Data plays a vital role in every startup’s journey. Whether determining product-market fit, assessing financial status, or planning for the future, the consistent collection, organisation, and analysis of data is an essential part of growing a startup.
Startups, by definition, are designed to disrupt markets and do things differently than they have been done in the past. To be able to do that, you must start with a hypothesis. You have a solution that you think will solve a particular problem and have identified a market for that product. In order to test this hypothesis, startups need to experiment, and to design and execute good experiments, you need to collect the necessary data to test your assumptions. Once you have analysed the results, then you know whether you need to pivot, start from scratch, or proceed as planned.
Once you test your assumptions and confirm or adjust your hypothesis, you now need to collect and utilise data on a regular basis as you start to implement your business. How much revenue do you have coming in? How much cash do you have on hand? What are your monthly expenses? How many customers do you have? This data helps you stay on track in the short-term but also prepares you for the types of questions that investors will ask when raising capital.
It's really important to talk to customers — early and often. This cannot be overemphasised. Talking to customers helps you kill assumptions. Your startup could be based on a passion project and be a good idea in theory, but that doesn’t mean it will succeed. Will people actually use what you’re building? Will people be willing to buy it? Is it actually solving the problem or meeting the need? Data from customers helps you to prioritise customer needs, differentiating between what is a must-have and what is a nice-to-have. If you don't talk to customers, you miss out on that nuance and potentially create something that the market does not demand.
So many good ideas have crashed and burned because customer data was not sought out early enough, often enough, or at all. Talking to potential customers, and analysing the data they provide, serves as a sanity check before you’ve invested too much time and/or money into a product or service.
There are some standards in the innovation space around the most important financial metrics to track. The most important one is monthly recurring revenue, which is how much revenue you are able to expect this month based on past trends. The monthly recurring revenue then is used to eventually determine annual recurring revenue. Based on what a startup generated last year, looking at month-on-month revenue for the whole year, they can make an educated estimate of what to expect in the year to come.
Another very important metric is burn rate. In other words, at what rate are you spending cash? Most startups don't have enough money. Even for the best startups, there will be a point in their journey when money will be tight. So you need to be able to keep track of how much you're spending every month.
Tied to that, you need to know how far you can go with what's available — your runway. Your burn rate gives you an indication of how much it costs every month to run your startup, then you look at your reserves. Divide your reserves by the burn rate to tell you how much runway you have. This gives you an estimate on how much time you have to raise your next round of funding.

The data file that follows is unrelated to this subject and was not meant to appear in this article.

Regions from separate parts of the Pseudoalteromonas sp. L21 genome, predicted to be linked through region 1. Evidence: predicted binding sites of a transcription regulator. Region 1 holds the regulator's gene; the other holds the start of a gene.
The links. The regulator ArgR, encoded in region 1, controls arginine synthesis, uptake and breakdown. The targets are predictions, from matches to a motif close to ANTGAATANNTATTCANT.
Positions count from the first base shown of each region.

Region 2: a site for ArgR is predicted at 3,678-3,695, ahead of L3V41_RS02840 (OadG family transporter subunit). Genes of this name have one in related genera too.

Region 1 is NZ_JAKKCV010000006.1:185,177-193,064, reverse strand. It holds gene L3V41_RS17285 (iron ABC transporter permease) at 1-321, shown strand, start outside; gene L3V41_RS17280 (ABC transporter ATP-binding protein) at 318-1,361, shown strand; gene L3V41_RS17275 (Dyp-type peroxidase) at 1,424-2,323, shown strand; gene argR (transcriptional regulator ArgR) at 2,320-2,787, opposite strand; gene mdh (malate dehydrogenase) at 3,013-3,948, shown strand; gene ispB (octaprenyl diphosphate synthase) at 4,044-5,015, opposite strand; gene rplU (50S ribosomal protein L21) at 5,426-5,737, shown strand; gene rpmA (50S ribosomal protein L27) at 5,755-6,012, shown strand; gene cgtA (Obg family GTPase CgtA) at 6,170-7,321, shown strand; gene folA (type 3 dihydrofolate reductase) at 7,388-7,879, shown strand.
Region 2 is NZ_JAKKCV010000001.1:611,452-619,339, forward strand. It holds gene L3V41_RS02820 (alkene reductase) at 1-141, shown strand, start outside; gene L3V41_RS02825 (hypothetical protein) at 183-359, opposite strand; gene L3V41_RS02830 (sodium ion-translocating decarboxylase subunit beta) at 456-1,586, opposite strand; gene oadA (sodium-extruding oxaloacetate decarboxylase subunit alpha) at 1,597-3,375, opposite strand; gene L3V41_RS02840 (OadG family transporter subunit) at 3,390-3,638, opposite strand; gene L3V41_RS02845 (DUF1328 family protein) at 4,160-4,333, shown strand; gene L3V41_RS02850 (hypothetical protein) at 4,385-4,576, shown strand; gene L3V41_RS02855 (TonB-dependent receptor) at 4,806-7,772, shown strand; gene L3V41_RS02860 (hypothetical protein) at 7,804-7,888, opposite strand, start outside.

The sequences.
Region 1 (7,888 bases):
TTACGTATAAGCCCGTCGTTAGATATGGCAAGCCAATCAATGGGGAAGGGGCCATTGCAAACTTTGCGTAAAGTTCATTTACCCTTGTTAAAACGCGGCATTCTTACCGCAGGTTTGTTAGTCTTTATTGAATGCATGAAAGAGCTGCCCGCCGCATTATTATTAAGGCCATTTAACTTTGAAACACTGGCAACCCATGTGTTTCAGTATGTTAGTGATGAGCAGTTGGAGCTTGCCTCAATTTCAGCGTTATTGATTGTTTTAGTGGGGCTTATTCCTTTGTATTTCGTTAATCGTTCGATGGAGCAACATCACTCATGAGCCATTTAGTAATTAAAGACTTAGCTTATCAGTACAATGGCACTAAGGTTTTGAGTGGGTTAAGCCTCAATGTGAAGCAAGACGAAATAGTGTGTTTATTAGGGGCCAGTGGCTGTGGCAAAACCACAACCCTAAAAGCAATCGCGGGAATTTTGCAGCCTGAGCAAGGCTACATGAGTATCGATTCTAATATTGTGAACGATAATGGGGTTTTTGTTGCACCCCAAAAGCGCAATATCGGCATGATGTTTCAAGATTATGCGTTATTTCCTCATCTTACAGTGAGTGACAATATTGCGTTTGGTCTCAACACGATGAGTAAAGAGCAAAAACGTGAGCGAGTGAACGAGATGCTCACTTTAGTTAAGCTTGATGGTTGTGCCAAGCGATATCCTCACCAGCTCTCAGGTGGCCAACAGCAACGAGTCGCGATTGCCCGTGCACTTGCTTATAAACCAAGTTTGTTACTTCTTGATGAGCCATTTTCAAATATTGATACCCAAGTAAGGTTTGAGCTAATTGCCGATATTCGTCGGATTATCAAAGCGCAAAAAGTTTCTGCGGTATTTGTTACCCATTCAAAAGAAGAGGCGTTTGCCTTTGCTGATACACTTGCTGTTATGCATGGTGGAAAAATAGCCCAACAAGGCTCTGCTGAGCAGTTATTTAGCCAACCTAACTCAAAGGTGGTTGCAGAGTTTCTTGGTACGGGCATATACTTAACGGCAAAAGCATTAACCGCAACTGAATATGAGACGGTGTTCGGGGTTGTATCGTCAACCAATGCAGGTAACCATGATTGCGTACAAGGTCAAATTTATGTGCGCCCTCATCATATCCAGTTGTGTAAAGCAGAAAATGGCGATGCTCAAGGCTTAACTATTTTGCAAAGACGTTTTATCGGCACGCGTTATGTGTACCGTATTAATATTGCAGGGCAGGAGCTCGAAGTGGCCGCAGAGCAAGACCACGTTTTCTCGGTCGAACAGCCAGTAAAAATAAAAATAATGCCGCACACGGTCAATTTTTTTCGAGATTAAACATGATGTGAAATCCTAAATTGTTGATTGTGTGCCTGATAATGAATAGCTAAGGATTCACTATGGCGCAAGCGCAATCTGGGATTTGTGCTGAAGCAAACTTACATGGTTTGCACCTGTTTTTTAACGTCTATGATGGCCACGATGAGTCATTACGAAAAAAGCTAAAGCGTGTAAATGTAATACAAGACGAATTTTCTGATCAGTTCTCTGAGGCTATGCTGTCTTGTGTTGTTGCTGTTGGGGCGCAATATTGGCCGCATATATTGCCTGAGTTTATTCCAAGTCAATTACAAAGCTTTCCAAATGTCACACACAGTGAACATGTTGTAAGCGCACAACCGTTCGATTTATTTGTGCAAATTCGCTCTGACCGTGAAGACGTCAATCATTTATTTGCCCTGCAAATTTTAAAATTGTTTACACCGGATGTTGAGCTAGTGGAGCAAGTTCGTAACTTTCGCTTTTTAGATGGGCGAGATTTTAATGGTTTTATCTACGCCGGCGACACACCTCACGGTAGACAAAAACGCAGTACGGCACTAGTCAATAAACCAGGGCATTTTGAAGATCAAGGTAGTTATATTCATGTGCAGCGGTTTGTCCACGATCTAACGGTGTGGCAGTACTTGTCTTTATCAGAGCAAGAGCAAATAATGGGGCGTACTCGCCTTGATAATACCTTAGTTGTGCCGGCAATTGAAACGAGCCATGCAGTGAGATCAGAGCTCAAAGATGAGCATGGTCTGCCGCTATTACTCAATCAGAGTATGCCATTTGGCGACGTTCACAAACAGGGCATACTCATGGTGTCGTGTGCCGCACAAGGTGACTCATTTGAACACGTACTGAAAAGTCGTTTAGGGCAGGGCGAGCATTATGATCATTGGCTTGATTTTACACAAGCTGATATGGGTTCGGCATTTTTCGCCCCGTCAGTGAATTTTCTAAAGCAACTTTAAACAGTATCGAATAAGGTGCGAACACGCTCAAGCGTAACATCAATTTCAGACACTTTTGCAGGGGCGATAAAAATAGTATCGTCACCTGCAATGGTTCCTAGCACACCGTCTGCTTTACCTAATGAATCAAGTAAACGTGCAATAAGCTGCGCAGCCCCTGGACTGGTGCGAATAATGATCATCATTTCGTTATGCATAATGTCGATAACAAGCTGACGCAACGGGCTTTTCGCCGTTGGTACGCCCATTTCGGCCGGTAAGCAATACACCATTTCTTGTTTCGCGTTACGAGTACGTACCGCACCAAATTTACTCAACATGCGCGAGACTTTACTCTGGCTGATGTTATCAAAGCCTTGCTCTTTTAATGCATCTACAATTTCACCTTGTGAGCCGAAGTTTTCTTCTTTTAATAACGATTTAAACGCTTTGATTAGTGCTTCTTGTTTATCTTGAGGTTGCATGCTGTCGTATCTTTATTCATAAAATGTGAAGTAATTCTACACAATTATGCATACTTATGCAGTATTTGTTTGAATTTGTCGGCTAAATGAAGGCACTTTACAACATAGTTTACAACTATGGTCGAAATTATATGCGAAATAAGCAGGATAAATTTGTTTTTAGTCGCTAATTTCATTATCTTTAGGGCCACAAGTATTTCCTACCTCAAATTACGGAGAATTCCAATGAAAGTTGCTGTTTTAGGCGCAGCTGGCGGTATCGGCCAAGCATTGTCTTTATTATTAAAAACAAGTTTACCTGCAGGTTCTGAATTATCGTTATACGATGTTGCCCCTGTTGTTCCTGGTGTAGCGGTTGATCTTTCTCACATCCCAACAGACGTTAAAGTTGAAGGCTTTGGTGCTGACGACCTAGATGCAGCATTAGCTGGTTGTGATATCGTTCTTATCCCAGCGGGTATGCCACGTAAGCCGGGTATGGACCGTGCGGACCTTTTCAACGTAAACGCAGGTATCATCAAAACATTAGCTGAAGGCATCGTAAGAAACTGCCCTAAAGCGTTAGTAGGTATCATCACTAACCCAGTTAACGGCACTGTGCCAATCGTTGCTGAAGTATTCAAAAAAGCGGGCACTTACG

Another important metric is churn. You're trying to grow a business and you need to be able to project your customer growth, but retention is a big issue. Churn is a metric that is used to determine how many customers you are losing, so you want to keep churn as low as possible.
As an impact investor, Villgro is also interested in impact-related metrics, such as jobs created (including a gender dimension) and how many lives have been impacted (including customers, employees, users, etc.). As a startup, you may be required to collect this type of data to comply with funders, incubation programs, or investors.
While some of these metrics are considered to be standard KPIs, you don't have to start with all of them at one go. Prioritise what you determine are the two or three most important ones and then build your way up from there. And don’t feel like you need a complicated or fancy way of storing your data — start with effective but easy-to-use tools like Excel or Google Sheets.
Spend a few minutes every day focusing on your data gathering and organising rather than waiting for it to pile up and become an intimidating task. As tempting as it may be to start focusing on data only when you need it, the best thing you can do is to give it a little bit of attention on a daily basis, consistently building up data over time.
If you’re raising capital, what would a potential investor in your company like to see? And don’t just theorise — just like with your customers, speak with investors as soon as possible. Raising capital is a very long process and it’s best to get their input at the onset. If you can only collect data on a few metrics, which ones should those be? Start with those and then as you raise more capital and generate more revenue, you can add different areas of data collection to speak to different aspects of your business.
Startups don’t always see the value of keeping track of data initially, but if you don’t prioritise it, it will come back to haunt you. And remember, you don’t just need data to attract investors — you’ll need data to keep them! Build the practice and establish your systems from the beginning, starting simple and then growing alongside your business.
Are you ready to take your innovation to the next level and need support to become investment ready? Learn more about our incubation program and apply here!